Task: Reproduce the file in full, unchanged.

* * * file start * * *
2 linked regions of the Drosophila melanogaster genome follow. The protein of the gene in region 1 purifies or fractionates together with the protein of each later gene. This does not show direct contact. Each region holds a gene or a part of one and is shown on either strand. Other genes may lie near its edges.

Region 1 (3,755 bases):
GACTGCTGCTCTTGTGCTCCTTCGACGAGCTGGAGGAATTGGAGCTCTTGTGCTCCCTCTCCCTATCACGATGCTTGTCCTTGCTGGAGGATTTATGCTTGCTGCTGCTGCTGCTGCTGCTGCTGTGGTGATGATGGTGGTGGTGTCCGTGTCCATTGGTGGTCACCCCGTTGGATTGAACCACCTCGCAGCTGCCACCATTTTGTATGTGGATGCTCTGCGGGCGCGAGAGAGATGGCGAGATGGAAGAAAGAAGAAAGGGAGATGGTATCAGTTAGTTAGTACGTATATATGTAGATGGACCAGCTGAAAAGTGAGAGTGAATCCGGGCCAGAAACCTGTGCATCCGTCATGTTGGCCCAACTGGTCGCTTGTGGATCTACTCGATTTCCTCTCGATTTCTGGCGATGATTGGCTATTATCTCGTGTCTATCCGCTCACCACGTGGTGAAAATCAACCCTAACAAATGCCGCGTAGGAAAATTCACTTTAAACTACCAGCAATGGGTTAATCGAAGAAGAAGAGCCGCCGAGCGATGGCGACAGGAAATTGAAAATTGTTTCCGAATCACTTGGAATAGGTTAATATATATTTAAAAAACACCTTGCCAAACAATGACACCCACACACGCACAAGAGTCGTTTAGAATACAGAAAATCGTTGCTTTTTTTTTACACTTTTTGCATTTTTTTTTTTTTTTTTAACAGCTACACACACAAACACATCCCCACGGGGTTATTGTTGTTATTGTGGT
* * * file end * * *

2 linked regions of the Drosophila melanogaster genome follow. The protein of the gene in region 1 purifies or fractionates together with the protein of each later gene. This does not show direct contact. Each region holds a gene or a part of one and is shown on either strand. Other genes may lie near its edges.

Region 1 (3,755 bases):
GACTGCTGCTCTTGTGCTCCTTCGACGAGCTGGAGGAATTGGAGCTCTTGTGCTCCCTCTCCCTATCACGATGCTTGTCCTTGCTGGAGGATTTATGCTTGCTGCTGCTGCTGCTGCTGCTGCTGTGGTGATGATGGTGGTGGTGTCCGTGTCCATTGGTGGTCACCCCGTTGGATTGAACCACCTCGCAGCTGCCACCATTTTGTATGTGGATGCTCTGCGGGCGCGAGAGAGATGGCGAGATGGAAGAAAGAAGAAAGGGAGATGGTATCAGTTAGTTAGTACGTATATATGTAGATGGACCAGCTGAAAAGTGAGAGTGAATCCGGGCCAGAAACCTGTGCATCCGTCATGTTGGCCCAACTGGTCGCTTGTGGATCTACTCGATTTCCTCTCGATTTCTGGCGATGATTGGCTATTATCTCGTGTCTATCCGCTCACCACGTGGTGAAAATCAACCCTAACAAATGCCGCGTAGGAAAATTCACTTTAAACTACCAGCAATGGGTTAATCGAAGAAGAAGAGCCGCCGAGCGATGGCGACAGGAAATTGAAAATTGTTTCCGAATCACTTGGAATAGGTTAATATATATTTAAAAAACACCTTGCCAAACAATGACACCCACACACGCACAAGAGTCGTTTAGAATACAGAAAATCGTTGCTTTTTTTTTACACTTTTTGCATTTTTTTTTTTTTTTTTAACAGCTACACACACAAACACATCCCCACGGGGTTATTGTTGTTATTGTGGT